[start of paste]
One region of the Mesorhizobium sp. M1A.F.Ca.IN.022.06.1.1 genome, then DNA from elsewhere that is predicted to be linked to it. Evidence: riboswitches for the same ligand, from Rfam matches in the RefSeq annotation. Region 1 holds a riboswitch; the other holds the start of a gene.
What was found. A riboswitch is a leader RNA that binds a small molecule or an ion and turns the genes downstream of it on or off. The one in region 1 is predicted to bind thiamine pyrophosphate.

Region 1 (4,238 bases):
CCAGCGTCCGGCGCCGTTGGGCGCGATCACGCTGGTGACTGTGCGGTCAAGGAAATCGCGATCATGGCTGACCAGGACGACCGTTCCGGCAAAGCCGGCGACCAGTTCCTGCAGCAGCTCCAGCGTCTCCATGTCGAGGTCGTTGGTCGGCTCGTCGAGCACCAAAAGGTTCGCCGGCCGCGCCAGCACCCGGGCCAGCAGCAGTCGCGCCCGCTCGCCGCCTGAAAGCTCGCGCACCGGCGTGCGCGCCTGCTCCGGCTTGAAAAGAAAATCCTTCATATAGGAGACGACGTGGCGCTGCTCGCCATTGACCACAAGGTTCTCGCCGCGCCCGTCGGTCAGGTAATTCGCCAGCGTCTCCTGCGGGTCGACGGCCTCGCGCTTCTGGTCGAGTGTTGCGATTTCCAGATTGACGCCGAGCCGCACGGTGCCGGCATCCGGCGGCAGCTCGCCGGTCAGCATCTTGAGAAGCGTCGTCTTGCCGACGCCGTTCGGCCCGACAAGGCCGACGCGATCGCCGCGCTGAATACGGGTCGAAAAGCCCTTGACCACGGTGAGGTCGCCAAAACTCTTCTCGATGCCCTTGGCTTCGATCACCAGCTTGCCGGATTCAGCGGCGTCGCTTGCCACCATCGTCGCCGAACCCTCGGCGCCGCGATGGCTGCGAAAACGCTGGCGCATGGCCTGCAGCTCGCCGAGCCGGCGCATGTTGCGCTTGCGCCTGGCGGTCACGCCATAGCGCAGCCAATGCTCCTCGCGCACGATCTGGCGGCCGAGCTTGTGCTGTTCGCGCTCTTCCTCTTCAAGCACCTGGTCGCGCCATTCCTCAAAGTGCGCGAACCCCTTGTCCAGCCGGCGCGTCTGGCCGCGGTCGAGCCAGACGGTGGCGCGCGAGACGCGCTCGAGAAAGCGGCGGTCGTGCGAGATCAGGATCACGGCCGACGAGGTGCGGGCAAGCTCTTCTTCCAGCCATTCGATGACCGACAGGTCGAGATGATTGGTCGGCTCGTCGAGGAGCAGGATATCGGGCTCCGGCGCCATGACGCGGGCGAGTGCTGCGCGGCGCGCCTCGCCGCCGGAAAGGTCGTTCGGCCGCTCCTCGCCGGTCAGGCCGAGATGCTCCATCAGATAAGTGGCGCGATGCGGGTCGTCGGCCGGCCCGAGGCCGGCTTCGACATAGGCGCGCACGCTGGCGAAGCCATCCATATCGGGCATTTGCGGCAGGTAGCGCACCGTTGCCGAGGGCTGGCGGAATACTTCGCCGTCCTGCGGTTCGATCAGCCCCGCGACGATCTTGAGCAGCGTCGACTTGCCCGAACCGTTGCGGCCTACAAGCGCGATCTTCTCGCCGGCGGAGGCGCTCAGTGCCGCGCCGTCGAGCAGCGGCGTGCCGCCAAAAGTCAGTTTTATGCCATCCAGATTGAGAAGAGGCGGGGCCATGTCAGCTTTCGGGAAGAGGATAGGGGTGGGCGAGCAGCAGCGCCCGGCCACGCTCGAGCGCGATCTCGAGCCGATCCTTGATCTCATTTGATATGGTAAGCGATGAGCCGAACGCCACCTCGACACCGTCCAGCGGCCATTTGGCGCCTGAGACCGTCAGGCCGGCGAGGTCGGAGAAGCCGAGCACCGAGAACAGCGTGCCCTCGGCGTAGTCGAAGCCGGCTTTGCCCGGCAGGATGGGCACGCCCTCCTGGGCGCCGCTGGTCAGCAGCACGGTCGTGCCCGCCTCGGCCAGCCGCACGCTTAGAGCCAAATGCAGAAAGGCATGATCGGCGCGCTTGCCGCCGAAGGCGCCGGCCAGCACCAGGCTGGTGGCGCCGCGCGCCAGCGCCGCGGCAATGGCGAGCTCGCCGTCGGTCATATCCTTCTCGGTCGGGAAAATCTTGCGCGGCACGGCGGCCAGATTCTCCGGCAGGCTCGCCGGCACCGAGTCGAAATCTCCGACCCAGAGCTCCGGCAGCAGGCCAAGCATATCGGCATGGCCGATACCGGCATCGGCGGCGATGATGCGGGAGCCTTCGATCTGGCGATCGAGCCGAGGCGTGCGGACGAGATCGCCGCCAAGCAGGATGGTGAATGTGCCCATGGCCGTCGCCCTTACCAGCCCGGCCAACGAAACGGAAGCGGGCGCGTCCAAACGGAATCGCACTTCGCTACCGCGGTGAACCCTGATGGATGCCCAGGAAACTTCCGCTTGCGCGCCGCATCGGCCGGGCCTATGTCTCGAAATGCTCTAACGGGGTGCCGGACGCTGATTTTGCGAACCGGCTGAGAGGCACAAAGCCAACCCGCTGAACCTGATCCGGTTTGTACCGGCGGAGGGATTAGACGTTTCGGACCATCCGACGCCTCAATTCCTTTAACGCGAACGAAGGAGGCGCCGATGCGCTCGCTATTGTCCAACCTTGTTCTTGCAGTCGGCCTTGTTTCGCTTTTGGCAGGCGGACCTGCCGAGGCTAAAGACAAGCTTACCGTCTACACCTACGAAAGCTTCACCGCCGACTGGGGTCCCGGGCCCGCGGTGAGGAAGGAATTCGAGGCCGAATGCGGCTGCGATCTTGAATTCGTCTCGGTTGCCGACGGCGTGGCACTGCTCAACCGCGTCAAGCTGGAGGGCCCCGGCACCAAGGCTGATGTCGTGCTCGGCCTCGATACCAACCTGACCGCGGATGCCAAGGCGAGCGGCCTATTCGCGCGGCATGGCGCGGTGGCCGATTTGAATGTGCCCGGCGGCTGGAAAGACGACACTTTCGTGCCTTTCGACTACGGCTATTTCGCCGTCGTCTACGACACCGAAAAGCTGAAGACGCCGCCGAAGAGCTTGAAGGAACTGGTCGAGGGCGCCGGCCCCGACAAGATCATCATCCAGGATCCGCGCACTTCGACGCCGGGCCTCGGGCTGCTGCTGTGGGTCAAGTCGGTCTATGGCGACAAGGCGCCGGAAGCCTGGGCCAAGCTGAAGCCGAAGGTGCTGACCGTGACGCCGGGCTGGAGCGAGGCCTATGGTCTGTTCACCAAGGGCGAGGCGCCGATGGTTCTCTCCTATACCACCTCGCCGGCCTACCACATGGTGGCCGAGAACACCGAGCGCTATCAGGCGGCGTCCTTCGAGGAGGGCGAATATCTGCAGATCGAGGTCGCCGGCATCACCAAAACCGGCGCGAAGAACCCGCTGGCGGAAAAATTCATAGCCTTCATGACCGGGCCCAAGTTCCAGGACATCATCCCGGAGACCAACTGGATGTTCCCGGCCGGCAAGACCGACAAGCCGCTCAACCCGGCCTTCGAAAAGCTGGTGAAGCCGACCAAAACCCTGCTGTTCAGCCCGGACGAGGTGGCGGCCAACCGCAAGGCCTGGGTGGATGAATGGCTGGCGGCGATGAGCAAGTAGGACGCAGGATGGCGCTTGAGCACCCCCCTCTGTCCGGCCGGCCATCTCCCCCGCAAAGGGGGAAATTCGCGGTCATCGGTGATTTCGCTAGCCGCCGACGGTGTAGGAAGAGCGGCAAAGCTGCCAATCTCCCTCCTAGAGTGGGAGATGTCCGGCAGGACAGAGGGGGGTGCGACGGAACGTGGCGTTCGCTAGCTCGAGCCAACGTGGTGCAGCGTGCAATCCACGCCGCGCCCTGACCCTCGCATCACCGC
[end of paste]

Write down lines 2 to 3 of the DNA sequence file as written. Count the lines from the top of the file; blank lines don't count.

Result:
What was found. A riboswitch is a leader RNA that binds a small molecule or an ion and turns the genes downstream of it on or off. The one in region 1 is predicted to bind thiamine pyrophosphate.

Region 1 (4,238 bases):